On a warm day in early April I headed down Salter’s Hill, as I do every week, to walk the beautiful Frank (pictured). I often listen to a podcast as I go, which on this occasion was Emerge with Daniel Thorson, interviewing the sustainability scientist Dr. Jem Bendell, on “The Meaning and Joy of Inevitable Social Collapse”. The title begs the question: how could one possibly find meaning and joy in (inevitable) social collapse?
In their conversation, Daniel and Jem discuss the latter’s Deep Adaptation paper, a move to reframe discussions on climate change from corporate sustainability towards ‘resilience, relinquishment and restoration’. I can only recommend the podcast and/or paper for those in a reasonably stable frame of mind. However, I can say that for my part, the discussions in this podcast have not plunged me into depression, but have begun to resonate productively with much else that I’ve encountered in the last few months.
From seeing the Extinction Rebellion protests to reading Donna Haraway’s Staying with the Trouble, I’ve been developing a general sense that Global Weirding is coming home to roost, both climactically and culturally. There may be an element of the Baader-Meinhof phenomenon to this, but at least in the UK it seems that Greta Thunberg, the school walkouts and the Extinction Rebellion protests have pushed ‘climate crisis’ to the top of everyone’s minds.
There are many threads to pull on here; it’s easy to get caught up in the drama of eschatological thinking, becoming either a zealot for some kind of solution, or instead falling into hopelessness and despair. I think these are reasonable responses. But following Jem Bendell, might there be another way through the mire? Similarly to Haraway, he speaks of mourning the loss of certain things, species and ways of life, but also cultivating new modes of kinship and meaning-making.
Part of the work of living on a damaged planet is to recognise that it’s not about you. As Venkatesh Rao put it in this Twitter thread, there is a common misapprehension that the world’s problems rest on you personally, and furthermore that they can be coalesced into one enormous problem. Instead, ‘The world is not yours to save. You have an obligation to NOT try to save it.’ This is not to dismiss the work of climate activists and others striving to make things better – merely a suggestion that on a personal level, one should find a small piece of problem, and join some like-minded folk in working on that problem.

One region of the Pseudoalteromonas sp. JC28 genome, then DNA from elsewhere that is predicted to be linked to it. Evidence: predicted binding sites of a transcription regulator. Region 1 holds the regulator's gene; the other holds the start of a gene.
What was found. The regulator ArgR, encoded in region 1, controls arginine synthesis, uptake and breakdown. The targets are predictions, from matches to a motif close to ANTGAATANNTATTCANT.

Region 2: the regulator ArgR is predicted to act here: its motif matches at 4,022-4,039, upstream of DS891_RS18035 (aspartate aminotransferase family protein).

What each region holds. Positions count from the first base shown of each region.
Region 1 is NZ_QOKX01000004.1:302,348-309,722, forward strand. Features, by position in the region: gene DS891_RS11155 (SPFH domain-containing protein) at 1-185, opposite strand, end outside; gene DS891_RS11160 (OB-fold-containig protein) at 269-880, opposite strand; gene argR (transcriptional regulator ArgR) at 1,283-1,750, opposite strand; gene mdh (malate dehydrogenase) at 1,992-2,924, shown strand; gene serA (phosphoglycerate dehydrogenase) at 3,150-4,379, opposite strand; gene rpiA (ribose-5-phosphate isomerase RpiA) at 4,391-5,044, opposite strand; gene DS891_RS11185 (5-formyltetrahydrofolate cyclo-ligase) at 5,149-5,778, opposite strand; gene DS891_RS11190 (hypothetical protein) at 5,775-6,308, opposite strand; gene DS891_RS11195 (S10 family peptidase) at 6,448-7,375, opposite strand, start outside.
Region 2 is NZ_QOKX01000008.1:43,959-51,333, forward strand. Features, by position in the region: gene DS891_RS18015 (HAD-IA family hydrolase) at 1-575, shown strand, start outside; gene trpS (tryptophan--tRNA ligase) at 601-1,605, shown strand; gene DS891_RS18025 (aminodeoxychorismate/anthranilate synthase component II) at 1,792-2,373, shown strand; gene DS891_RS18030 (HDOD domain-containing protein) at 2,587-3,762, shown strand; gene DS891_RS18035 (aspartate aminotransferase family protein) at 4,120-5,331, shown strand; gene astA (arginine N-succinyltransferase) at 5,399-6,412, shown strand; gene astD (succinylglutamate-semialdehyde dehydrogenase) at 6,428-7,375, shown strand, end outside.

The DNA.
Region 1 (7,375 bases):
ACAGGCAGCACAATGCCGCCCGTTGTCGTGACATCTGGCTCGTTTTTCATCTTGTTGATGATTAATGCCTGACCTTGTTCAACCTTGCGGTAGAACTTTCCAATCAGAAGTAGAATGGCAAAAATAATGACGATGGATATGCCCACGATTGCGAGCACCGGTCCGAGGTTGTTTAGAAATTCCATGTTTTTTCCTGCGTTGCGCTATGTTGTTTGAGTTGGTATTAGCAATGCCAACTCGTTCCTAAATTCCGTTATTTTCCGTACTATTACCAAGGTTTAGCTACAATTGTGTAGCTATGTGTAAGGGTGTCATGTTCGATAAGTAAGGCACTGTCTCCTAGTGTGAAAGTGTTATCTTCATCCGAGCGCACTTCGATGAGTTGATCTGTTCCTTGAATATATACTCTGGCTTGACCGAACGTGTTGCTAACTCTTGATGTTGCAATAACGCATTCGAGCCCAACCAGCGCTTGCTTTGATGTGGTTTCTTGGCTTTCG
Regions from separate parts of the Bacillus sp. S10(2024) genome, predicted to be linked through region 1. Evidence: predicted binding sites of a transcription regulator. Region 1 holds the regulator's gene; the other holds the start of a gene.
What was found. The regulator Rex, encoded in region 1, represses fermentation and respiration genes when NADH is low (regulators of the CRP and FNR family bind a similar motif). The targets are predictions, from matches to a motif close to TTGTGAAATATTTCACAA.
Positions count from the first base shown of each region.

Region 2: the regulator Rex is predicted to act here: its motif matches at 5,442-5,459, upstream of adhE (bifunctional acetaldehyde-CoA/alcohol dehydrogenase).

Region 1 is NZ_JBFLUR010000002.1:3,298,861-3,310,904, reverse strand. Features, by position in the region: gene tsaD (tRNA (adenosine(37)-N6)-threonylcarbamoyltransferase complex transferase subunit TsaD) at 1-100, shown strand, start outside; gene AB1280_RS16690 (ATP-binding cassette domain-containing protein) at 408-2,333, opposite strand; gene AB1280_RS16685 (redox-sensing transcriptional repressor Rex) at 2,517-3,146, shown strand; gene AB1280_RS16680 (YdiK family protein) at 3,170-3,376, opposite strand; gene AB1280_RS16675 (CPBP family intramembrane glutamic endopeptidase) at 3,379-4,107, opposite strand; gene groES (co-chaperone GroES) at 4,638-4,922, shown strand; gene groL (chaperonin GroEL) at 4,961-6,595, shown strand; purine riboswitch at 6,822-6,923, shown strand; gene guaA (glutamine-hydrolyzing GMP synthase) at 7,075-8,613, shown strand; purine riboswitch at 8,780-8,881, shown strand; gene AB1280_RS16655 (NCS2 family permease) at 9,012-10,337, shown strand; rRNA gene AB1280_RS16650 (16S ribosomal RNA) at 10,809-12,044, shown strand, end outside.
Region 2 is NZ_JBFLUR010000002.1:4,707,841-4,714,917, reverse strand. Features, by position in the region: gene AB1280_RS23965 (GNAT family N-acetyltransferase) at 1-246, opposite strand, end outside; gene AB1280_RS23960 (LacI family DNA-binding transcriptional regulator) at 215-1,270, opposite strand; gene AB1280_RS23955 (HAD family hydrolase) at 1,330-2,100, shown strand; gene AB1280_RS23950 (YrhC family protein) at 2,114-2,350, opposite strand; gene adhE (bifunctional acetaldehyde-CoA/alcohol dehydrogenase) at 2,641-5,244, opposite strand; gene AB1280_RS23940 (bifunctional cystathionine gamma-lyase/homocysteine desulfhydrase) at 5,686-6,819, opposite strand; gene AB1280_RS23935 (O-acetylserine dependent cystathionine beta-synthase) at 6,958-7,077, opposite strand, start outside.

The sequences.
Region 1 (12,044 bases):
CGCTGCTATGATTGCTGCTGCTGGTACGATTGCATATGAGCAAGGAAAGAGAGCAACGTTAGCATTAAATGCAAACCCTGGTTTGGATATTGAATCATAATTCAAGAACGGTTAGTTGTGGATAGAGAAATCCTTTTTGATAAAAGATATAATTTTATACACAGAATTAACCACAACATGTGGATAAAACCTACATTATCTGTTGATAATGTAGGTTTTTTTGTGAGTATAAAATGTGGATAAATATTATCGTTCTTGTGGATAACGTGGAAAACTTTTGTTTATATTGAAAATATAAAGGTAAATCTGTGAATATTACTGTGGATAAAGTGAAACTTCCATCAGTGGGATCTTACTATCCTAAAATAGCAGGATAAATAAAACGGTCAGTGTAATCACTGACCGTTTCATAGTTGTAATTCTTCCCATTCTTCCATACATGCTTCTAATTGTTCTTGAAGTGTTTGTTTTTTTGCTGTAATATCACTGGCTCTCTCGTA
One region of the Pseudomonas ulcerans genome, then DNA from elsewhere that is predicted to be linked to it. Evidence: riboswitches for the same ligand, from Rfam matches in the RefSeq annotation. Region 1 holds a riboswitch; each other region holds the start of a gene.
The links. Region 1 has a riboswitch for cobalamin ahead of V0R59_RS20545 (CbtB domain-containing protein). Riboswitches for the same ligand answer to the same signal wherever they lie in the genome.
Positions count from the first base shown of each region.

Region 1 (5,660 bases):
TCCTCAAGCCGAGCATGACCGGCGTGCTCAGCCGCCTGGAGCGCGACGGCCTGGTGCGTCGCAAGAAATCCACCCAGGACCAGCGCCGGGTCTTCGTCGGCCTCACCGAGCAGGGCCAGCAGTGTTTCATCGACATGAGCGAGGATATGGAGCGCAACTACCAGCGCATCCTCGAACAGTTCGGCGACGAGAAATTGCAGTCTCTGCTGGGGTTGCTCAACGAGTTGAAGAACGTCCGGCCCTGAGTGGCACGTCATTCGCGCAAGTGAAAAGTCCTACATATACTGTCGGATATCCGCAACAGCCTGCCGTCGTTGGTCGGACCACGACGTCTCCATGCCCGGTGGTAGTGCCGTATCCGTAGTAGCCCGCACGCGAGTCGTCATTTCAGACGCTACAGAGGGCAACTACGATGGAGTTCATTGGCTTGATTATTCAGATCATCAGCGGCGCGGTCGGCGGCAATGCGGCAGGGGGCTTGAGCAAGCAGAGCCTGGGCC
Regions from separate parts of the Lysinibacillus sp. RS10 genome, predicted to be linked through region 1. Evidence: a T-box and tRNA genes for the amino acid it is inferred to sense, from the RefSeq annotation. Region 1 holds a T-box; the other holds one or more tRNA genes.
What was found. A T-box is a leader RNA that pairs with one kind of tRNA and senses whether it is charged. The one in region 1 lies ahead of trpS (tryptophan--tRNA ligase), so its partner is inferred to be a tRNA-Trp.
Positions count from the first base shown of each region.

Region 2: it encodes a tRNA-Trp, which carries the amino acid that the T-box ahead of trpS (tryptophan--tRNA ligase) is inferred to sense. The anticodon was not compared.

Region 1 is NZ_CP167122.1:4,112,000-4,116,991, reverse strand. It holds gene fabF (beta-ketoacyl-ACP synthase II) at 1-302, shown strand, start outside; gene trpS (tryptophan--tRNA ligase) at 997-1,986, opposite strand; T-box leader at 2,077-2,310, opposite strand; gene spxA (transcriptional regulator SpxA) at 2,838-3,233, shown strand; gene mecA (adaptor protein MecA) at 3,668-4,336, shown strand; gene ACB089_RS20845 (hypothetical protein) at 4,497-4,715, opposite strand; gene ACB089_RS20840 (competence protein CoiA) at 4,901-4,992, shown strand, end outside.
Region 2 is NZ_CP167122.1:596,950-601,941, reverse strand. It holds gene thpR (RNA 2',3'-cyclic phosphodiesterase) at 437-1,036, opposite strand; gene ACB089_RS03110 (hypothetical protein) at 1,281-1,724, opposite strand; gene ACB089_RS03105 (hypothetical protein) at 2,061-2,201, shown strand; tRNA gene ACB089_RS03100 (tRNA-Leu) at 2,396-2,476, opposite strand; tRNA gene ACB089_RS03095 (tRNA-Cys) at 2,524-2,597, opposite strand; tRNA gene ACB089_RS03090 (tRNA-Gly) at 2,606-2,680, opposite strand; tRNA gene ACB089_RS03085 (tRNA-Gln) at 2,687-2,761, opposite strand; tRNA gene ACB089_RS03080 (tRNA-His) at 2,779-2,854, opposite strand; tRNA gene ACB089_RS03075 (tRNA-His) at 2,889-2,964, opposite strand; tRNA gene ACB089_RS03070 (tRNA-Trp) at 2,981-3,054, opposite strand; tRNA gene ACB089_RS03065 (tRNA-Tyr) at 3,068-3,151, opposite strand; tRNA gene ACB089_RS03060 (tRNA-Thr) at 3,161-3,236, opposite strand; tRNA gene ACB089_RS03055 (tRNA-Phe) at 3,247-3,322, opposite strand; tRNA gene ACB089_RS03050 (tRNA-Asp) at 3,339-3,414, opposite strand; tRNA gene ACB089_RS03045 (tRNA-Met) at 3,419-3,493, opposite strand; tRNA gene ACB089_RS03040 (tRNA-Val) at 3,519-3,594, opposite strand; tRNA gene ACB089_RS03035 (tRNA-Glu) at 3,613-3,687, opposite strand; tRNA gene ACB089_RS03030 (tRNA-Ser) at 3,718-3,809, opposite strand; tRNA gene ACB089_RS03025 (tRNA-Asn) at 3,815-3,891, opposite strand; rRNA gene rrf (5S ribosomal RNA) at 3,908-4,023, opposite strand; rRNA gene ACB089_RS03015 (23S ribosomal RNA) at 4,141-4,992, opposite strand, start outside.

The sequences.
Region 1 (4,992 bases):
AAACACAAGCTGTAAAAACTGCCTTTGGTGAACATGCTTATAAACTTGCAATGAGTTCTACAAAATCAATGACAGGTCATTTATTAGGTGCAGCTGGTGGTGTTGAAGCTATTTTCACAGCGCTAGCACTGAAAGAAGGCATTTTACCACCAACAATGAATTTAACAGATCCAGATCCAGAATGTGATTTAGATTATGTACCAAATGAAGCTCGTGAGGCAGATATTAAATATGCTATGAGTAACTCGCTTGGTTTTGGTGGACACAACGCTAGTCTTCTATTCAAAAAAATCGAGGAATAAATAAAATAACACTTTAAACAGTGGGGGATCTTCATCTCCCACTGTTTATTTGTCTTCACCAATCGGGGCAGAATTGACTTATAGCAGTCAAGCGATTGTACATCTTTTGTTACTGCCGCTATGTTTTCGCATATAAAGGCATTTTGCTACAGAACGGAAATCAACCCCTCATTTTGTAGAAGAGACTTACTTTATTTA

Counter-intuitively, a calling to ‘not save the world’ could be enfolded into the Bodhisattva ideal, with its vow to liberate all sentient beings. On one level of course, the Bodhisattva vow is about saving the world, but it places an emphasis on positive action in the right place at the right time. To borrow from David Chapman, this is not a calling to be special, or ordinary (since neither are really possible), but instead to cultivate nobility:
Mere goodness is not nobility. Often we use goodness as a way of trying to be ordinary or special. Being “morally correct” in an ordinary, unimaginative, conformist way may be an excuse for avoiding the scary possibility of extraordinary goodness, or greatness. Doing good in a showy way can be a strategy for convincing ourselves, or others, that we are special.
Nobility is the aspiration to manifest glory for the benefit of others. Nobility is using whatever abilities we have in service of others. Nobility is seeking to fulfill our in-born human potential, and to develop all our in-born human qualities.
One organisation that seems to embody this ideal for me is The Monastic Academy for the Preservation of Life on Earth, which I also heard about through the Emerge podcast. Although I’m only looking from afar, it seems to be both grounded in reality and aspirational, with an intention to help cultivate the conditions for human flourishing. The explicit incorporation of skills from education and business is a particularly interesting component, as detailed in the fascinating blog of Tasshin, a full-time monastic at the Academy.
I’m not sure if I’m qualified to bring this to any sort of conclusion. In the face of everything, I know so little. For now, I’ll just affirm that it is possible to de-escalate the drama of the end times, and cultivate some meaning and joy (and sing baby shark!) along the way.
Recent reading has taken a turn for the weird, including Robert Anton Wilson’s fabulous, baroque, and inexplicable Illuminatus trilogy and the first volume of his Cosmic Trigger. I’m currently reading Ursula K. Le Guin’s The Dispossessed, which touches on many of the themes discussed here and has a gripping story to boot.
Recent listening: Rin’dzin Pamo (aka Charlie El Awbery on Twitter) on the Deconstructing Yourself podcast, eloquently discussing Vajrayana meditation with Michael Taft.
ICYMI: I wrote a kind of short story to accompany a mix/playlist (or the other way round), Tunes To Terraform To.